Monday, November 23, 2015

Graeme Wood: No Question ISIS Knows the Quran.

Graeme Wood: No question ISIS knows the Quran. Video. The Intelligence Report with Trish Regan. Fox Business, November 23, 2015. YouTube.

What ISIS Really Wants. By Graeme Wood. The Atlantic, March 2015. Responses.

Beating the Islamist Death Cult. By David Horovitz.

Beating the Islamist death cult. By David Horovitz. The Times of Israel, November 23, 2015.


The fight needs to be physically taken to the enemy. But it also needs to be waged educationally — in the schools and the mosques and online.

Israel on Monday is enduring yet another day of incessant terror attacks. The death of an 18-year-old Israeli, stabbed in the stomach as he stood with friends at a gas station on Road 443 between Jerusalem and Tel Aviv, has just been confirmed. A few hours ago, two teenage Palestinian girls pulled out scissors in an attempt to kill Israelis in Jerusalem’s main Mahane Yehuda fruit and vegetable market, and wound up injuring a 70-year-old Palestinian man from Bethlehem.

And those were only the two worst attacks so far today — on a day that also saw the funeral of yesterday’s terror fatality, Hadar Buchris, 21, a young Israeli woman who was murdered at the Gush Etzion junction south of Jerusalem just hours before yet another terror fatality from the self-same spot, American yeshiva student Ezra Schwartz, 18, was laid to rest in Boston. 

The national mood is grim. The fear of attack is relentless.

Critics say the government, the army, should be doing a better job of preventing the attacks. There’s some basis to the complaint that the Gush Etzion junction should be more effectively protected; it’s been the site of numerous attacks, and the IDF is again now looking at ways to safeguard those who use it.

But the fact is that Jews and Arabs, Israelis and Palestinians live in intimate proximity in our part of the world. And when much of the Palestinians’ political leadership, spiritual leadership, educational system, mainstream media and social media relentlessly preach the hatred of Jews, the fundamental illegitimacy of the Jewish state, and the ostensible religious requirement to kill and be killed, the murderous consequences are difficult to defend against hermetically.

This latest terror surge is unlikely to pass quickly. A whole new generation has been filled with loathing for Jews, for Israel. Not all young Palestinians are going out stabbing; not all of them have been recruited to the killing fields. But the purported religious imperative is pushing more and more of them to act — several times a day, of late.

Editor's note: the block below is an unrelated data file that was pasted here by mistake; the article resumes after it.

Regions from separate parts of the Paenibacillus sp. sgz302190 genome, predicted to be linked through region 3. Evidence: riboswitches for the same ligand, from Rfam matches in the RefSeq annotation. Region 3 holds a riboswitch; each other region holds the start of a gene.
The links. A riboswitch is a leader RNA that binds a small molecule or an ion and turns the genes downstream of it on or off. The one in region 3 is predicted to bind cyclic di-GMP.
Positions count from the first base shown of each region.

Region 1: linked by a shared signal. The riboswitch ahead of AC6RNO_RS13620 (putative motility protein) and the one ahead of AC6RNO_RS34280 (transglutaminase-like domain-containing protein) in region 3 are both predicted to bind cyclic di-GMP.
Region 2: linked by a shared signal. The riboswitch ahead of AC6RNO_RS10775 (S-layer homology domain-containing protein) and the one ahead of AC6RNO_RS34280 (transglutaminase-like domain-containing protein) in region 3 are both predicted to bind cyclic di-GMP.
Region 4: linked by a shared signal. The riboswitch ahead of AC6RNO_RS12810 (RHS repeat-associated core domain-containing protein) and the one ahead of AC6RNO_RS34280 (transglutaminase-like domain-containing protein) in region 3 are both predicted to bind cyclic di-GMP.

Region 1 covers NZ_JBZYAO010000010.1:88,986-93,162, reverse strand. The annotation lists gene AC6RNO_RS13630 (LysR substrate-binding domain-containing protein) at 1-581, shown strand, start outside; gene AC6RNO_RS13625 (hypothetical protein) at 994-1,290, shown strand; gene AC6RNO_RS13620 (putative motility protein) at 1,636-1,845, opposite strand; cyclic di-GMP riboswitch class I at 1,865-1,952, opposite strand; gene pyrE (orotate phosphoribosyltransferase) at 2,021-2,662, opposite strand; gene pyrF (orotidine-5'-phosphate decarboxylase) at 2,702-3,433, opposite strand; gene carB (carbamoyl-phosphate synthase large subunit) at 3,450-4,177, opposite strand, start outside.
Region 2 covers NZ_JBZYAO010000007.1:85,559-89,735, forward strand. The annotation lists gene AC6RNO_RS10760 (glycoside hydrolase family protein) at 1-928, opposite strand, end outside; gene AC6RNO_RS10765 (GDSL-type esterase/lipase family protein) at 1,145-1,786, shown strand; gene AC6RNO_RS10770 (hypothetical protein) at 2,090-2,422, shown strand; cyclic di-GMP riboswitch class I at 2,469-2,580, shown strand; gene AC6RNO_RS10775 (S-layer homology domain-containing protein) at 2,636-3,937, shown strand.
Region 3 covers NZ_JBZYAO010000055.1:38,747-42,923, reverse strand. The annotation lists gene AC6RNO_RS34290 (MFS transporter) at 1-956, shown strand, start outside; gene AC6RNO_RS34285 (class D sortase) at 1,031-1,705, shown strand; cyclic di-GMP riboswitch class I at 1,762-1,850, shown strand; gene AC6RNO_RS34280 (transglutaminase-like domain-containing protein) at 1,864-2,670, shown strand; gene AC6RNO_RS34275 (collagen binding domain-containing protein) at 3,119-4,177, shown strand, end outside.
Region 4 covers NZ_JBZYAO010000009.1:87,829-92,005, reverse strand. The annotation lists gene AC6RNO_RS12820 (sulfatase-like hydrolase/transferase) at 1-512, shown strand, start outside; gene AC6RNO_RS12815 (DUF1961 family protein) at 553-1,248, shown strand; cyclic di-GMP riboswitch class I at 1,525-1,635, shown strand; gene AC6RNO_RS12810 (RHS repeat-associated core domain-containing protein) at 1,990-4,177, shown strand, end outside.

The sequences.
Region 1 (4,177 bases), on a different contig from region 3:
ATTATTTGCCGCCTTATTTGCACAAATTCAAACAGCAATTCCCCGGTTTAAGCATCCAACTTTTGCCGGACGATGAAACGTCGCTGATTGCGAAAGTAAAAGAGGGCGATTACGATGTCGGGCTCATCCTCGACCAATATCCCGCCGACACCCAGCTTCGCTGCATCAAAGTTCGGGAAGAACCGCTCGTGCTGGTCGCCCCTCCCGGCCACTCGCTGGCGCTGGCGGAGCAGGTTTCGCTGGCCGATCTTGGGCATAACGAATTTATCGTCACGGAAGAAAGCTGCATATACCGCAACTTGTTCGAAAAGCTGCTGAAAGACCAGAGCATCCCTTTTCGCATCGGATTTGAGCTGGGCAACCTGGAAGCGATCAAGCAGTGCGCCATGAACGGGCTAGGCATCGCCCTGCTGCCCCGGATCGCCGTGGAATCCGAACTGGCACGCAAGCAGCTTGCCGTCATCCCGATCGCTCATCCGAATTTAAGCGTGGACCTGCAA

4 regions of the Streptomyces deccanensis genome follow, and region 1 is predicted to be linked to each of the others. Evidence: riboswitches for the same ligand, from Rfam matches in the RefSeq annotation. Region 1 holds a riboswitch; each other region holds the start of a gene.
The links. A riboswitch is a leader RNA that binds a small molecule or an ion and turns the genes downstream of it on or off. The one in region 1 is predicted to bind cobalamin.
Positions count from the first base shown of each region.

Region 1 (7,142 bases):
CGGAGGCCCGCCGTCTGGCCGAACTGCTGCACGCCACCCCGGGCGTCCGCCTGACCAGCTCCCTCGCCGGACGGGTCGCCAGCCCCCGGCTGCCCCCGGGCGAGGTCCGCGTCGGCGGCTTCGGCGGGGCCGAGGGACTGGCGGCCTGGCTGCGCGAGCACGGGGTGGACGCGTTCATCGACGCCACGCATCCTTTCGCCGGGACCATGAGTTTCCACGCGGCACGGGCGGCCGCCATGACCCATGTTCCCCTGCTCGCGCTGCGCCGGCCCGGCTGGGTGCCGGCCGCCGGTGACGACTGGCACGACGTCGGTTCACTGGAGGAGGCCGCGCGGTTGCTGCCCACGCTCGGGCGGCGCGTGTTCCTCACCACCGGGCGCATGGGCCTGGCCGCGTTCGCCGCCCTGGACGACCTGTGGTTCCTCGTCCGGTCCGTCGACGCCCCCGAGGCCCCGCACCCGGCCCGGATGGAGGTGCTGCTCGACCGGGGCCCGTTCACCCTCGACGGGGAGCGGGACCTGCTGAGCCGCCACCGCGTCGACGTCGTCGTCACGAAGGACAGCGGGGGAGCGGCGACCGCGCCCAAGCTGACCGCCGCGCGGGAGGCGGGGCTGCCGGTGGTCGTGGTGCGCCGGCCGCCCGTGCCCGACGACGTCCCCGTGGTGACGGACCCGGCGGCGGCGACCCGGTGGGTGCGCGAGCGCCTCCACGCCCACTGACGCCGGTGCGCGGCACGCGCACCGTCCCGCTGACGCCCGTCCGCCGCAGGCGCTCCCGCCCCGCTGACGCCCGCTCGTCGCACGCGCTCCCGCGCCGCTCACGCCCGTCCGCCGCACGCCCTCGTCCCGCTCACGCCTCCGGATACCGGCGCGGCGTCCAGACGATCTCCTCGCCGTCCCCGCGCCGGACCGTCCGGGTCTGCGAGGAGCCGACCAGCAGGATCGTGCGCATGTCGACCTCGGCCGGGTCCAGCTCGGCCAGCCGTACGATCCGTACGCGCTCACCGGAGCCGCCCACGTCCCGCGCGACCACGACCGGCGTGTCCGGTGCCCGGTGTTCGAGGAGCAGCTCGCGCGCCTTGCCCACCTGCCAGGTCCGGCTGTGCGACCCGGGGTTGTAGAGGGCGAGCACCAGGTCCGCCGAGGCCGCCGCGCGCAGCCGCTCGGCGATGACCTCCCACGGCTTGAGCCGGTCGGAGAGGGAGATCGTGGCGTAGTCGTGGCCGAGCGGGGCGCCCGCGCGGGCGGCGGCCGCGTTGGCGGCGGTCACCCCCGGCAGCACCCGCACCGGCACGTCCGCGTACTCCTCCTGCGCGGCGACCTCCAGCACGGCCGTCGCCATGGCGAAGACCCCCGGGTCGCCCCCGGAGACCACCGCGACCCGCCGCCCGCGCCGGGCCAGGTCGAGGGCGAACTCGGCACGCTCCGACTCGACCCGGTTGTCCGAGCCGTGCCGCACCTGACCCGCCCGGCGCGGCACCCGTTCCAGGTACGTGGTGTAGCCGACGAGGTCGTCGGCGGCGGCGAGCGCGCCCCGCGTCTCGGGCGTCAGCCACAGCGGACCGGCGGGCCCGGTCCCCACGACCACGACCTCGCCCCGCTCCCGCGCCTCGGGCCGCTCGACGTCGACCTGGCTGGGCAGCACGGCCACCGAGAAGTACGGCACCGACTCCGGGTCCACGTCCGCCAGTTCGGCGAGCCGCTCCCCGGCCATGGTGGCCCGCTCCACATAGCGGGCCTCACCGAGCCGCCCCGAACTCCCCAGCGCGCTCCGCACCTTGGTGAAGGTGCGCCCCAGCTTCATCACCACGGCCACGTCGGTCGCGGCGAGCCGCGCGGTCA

While foolish outsiders bend over backwards to supply legitimacy for the terrorism, bemoaning the suffering of Palestinians under Israeli control, it should not need stressing that this new systematic incitement of violence — just like the evil Second Intifada suicide bombing onslaught of more than a decade ago — is both utterly unjustifiable and entirely counterproductive. It can only render the prospect of Palestinian statehood more remote. As we mourn our daily dead, Israelis are well aware that the toll would be far higher were the suicide bomb factories of Jenin, Nablus and other West Bank cities still manufacturing explosive belts and indoctrinating their wearers. The new stabbing surge is an immense deterrent to any notion of again relinquishing security control of the West Bank, as Israel had done in the years before the Second Intifada erupted in 2000.

As we watch all those Palestinian kids’ TV shows urging Jew-killing, read the Fatah and Hamas calls to murder, see the mothers and fathers of the daily murderers hailing their “martyred” children, the last thing we’re saying is, Let’s entrust these people with full sovereignty, so that they can more easily fulfill their stated ambition of pushing us into the sea. As we guard against them, all our differences — the arguments over settlements, over how to maintain a Jewish-democratic Israel, over what more we can do to create an environment more likely to encourage moderation — are simply overwhelmed and rendered irrelevant.

For now, Israelis are having to adjust their daily lives, to minimize their vulnerability, to guard against the banal norm of relaxing when out and about. More security forces are being deployed. The intelligence hierarchies are working overtime.

None of which constitutes a means of defanging Islamist terrorism at its source. For that — precisely as with the mass terror onslaught in Paris 10 days ago, and the dire ongoing threat of further Islamist terror coming West — what’s needed is concerted action at the grassroots.

When people come at you with a gun or a knife or scissors or bombs or their car, you had better stop them first. Ideally, you’ll identify and thwart them before they set out. The fight needs to be physically taken to the enemy. But it also needs to be waged educationally — in the schools and the mosques and online. The advocates and apologists must be afforded no tolerance.